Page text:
Most taxpayers simply need to check a box on their tax return to indicate you had health coverage for all of 2015. For any month that you or anyone in your family did not have minimum essential coverage, you need to either claim or report a coverage exemption or make a shared responsibility paymentwhen you file your tax return.

If you enrolled in health coverage through the Health Insurance Marketplace, you may be eligible for the premium tax credit. If you benefited from advance payments of the premium tax credit, you must file a federal income tax return to reconcile your advance credit payments, even if you’re otherwise not required to file. Failing to file will prevent you from receiving advance credit payments in future years.

The Interactive Tax Assistant tool can help you determine if you qualify for an exemption, if you need to make a payment, or if you are eligible for the premium tax credit.Taxpayers can visit IRS.gov/aca for additional information on how the Affordable Care Act affects their return.

Remember that filing electronically is the easiest way to file a complete and accurate tax return. Electronic filing options include free Volunteer Assistance, IRS Free File, commercial software and professional assistance.

Before filing the 2015 return, be sure to make a copy and keep it and all supporting documents for a minimum of three years. Doing so will make it easier to fill out a 2016 return next year. In addition, you will often need the adjusted gross income amount from your 2015 return to properly e-file your 2016 return.

For more information about the Oct. 17 extension deadline for filing 2015 tax returns, see IRS Special Edition Tax Tip 2016-14and news release IR-2016-130.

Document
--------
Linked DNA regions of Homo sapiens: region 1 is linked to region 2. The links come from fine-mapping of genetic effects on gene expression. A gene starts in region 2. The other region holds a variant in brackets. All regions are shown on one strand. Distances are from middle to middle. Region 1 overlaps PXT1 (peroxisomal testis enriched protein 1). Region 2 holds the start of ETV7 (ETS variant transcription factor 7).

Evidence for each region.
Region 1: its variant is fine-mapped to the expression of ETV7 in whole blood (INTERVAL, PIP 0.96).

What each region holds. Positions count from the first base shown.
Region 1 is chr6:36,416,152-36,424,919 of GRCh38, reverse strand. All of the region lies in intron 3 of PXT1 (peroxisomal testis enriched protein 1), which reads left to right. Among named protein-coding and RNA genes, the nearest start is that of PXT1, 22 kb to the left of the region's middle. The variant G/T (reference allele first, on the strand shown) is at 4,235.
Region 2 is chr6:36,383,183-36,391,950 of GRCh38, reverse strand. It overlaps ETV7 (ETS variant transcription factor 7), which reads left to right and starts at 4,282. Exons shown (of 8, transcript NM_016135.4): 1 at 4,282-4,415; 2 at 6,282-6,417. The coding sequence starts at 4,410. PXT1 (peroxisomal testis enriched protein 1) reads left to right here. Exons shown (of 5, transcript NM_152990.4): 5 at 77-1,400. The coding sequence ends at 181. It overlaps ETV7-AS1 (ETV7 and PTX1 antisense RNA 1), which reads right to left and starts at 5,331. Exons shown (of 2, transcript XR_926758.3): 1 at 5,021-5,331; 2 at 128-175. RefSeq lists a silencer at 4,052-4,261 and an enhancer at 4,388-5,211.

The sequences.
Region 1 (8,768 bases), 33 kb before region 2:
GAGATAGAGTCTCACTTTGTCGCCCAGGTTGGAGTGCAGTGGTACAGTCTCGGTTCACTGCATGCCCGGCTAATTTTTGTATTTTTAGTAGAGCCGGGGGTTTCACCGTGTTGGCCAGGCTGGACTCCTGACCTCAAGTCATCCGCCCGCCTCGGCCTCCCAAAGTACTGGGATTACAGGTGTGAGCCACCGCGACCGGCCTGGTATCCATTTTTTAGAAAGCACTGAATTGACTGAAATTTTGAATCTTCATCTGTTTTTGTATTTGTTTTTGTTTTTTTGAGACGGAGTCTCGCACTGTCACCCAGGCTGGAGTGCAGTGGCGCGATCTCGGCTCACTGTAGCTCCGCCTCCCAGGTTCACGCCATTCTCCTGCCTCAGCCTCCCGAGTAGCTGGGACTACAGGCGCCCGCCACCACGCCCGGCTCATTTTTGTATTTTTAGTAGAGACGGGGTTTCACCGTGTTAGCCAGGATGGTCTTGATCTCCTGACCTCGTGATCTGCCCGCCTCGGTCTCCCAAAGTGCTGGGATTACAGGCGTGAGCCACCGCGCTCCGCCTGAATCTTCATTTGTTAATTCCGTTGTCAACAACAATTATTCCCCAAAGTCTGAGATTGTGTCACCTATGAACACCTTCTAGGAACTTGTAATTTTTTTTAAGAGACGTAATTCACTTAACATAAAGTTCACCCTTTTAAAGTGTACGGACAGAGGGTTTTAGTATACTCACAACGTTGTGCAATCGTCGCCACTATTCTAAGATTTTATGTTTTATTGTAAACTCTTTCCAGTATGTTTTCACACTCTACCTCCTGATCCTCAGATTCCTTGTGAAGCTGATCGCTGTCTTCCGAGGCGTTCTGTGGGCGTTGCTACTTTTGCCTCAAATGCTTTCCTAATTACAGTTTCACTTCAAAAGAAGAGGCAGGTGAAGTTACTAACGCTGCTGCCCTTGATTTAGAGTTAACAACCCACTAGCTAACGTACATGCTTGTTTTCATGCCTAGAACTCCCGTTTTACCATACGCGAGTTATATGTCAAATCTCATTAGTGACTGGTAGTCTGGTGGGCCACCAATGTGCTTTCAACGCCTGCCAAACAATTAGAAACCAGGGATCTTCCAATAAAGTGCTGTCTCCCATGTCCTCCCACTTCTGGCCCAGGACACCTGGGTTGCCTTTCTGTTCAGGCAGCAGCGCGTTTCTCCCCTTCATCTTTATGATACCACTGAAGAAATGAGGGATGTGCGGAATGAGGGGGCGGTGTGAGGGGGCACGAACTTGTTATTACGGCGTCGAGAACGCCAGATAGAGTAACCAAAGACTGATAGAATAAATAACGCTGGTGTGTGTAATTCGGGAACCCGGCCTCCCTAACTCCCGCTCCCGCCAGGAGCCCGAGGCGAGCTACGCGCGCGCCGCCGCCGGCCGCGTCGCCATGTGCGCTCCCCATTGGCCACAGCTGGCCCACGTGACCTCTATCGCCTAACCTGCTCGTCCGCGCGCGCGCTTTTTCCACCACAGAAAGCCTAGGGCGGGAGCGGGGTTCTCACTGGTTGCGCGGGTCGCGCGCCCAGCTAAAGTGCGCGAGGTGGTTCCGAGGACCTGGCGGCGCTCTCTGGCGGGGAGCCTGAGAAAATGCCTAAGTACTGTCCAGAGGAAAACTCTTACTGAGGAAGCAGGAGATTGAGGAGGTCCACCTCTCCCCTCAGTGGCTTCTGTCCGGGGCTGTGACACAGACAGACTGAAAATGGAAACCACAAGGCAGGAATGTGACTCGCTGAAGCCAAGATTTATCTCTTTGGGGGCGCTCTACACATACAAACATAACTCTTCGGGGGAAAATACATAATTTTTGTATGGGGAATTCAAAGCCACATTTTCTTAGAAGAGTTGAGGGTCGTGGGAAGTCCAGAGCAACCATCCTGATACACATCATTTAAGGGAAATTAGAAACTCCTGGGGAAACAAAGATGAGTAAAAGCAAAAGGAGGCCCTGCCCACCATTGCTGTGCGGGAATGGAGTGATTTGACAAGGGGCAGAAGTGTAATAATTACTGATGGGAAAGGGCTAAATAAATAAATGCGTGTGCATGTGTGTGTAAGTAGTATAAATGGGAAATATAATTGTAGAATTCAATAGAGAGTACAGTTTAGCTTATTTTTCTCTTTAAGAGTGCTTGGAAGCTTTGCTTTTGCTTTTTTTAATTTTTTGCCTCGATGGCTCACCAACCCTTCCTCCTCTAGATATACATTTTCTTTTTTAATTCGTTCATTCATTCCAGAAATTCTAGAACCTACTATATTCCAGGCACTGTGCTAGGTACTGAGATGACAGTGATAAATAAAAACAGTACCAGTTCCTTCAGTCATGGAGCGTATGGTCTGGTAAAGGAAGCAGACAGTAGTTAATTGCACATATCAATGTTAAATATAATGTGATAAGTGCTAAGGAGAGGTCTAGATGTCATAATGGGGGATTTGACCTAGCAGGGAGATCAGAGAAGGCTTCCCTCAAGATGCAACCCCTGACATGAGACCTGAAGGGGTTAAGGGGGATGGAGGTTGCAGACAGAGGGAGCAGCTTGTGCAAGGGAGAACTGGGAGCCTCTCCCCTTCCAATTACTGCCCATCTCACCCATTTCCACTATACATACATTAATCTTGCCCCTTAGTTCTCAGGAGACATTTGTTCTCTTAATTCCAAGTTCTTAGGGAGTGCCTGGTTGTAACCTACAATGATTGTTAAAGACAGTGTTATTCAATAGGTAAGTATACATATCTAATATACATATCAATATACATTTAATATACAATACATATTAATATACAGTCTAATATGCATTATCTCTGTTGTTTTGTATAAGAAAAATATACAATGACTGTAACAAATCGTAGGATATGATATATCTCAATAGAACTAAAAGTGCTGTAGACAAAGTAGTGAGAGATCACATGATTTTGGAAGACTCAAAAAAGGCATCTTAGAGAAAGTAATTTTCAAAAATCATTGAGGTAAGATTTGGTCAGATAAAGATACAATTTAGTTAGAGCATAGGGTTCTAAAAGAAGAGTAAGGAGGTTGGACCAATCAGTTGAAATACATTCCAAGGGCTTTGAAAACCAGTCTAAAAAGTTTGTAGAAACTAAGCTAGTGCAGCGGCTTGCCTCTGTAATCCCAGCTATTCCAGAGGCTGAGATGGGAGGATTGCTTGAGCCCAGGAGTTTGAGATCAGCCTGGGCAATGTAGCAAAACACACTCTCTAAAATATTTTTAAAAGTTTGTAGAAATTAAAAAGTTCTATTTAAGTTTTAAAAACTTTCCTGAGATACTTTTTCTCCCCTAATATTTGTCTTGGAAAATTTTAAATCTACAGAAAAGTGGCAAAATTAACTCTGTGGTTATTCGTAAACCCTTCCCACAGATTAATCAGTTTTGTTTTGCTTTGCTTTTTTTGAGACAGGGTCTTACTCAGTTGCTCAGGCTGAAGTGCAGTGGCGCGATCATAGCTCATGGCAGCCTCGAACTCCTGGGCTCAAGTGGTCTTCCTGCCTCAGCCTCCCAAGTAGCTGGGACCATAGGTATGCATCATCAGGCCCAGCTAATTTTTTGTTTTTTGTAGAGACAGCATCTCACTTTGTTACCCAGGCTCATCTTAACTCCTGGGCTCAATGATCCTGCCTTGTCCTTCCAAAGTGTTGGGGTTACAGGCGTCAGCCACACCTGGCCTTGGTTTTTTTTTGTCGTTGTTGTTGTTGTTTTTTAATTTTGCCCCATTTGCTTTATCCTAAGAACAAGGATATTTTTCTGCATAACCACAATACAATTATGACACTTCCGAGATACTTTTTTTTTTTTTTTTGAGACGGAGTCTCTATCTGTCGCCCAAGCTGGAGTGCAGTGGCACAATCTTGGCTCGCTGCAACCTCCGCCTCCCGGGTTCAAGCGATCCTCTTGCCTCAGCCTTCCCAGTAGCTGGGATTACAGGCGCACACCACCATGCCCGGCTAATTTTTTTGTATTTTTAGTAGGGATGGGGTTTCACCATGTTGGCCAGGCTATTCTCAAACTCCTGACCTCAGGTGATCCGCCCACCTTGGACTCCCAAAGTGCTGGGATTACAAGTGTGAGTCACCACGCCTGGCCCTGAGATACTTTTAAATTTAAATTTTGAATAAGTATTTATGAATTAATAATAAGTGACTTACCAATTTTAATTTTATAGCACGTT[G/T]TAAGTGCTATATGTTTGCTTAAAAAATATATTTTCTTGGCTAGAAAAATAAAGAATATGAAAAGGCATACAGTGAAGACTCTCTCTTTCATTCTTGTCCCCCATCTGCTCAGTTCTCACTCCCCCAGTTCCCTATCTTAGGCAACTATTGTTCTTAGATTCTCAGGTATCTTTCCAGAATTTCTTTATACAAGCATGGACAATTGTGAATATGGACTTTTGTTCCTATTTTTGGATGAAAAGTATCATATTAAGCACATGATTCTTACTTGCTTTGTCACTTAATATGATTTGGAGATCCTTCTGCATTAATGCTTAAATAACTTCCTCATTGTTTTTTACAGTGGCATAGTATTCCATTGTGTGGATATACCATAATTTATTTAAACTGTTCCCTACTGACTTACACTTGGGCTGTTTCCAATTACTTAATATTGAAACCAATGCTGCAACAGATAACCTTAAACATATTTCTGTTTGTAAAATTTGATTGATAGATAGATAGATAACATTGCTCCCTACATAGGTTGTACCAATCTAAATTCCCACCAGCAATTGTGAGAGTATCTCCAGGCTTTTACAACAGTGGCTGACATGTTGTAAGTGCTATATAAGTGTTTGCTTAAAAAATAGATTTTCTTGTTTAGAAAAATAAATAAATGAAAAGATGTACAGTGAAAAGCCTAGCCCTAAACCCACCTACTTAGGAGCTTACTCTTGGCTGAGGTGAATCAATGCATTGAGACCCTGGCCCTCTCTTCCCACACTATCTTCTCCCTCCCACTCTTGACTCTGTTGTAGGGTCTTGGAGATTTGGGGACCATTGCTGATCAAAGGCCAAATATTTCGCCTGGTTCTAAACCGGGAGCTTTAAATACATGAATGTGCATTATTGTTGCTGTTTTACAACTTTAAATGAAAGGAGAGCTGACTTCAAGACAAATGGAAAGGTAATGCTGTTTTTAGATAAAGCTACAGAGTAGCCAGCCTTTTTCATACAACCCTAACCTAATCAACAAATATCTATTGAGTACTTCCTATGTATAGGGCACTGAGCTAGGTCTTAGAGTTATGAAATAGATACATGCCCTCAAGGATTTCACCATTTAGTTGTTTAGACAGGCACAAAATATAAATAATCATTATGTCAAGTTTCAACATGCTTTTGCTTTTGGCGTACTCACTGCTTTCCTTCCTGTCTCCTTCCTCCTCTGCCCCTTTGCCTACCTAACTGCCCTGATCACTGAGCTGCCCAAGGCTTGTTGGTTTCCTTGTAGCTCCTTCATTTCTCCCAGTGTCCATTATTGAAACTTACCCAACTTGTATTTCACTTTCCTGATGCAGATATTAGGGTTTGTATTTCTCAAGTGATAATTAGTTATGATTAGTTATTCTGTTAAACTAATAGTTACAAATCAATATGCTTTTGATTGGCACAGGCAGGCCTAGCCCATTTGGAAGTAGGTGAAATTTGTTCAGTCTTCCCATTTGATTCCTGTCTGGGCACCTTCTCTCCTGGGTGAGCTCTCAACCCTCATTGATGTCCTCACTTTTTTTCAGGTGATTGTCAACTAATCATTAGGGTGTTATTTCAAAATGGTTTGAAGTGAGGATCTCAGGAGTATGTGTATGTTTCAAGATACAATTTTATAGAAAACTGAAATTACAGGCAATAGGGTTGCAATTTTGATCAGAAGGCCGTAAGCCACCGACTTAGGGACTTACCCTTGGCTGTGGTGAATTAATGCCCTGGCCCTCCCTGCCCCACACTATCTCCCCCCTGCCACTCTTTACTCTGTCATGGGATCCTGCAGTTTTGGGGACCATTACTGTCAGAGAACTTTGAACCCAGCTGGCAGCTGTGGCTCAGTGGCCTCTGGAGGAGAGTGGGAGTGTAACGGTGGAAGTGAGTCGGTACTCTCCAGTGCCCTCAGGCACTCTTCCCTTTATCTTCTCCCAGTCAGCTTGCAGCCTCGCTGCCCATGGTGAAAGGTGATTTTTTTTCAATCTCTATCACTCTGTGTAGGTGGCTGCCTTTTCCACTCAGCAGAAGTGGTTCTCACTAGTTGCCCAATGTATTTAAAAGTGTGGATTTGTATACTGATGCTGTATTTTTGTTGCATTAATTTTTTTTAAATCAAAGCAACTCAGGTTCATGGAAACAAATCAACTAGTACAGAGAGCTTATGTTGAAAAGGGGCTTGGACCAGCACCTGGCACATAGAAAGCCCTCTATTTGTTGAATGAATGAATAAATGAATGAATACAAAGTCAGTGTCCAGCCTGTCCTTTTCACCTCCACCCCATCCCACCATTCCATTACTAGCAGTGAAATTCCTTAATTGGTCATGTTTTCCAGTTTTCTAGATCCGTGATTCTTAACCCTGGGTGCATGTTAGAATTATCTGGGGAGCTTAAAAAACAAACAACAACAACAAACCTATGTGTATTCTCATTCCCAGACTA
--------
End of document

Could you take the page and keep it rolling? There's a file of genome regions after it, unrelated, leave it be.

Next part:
Reminder for Parents and Students: Check Out College Tax Credits for 2016 and Years Ahead

WASHINGTON ― With another school year now in full swing, the Internal Revenue Service today reminded parents and students that now is a good time to see if they qualify for either of two college tax credits or other education-related tax benefits when they file their 2016 federal income tax returns next year.

In general, the American Opportunity Tax Credit or Lifetime Learning Credit is available to taxpayers who pay qualifying expenses for an eligible student. Eligible students include the taxpayer, spouse and dependents. The American Opportunity Tax Credit provides a credit for each eligible student, while the Lifetime Learning Credit provides a maximum credit per tax return.

Though a taxpayer often qualifies for both of these credits, he or she can only claim one of them for a particular student in a particular year.  To claim these credits on their tax return, the taxpayer must file Form 1040 or 1040A and complete Form 8863, Education Credits.

The credits apply to eligible students enrolled in an eligible college, university or vocational school, including both nonprofit and for-profit institutions. The credits are subject to income limits that could reduce the amount taxpayers can claim on their tax return.

To help determine eligibility for these benefits, taxpayers should visit theEducation Credits Web page or use the IRS’s Interactive Tax Assistant tool. Both are available on IRS.gov.

Normally, a student will receive a Form 1098-T from their institution by Jan. 31, 2017. This form will show information about tuition paid or billed along with other information. However, amounts shown on this form may differ from amounts taxpayers are eligible to claim for these tax credits. Taxpayers should see the instructions to Form 8863 and Publication 970 for details on properly figuring allowable tax benefits.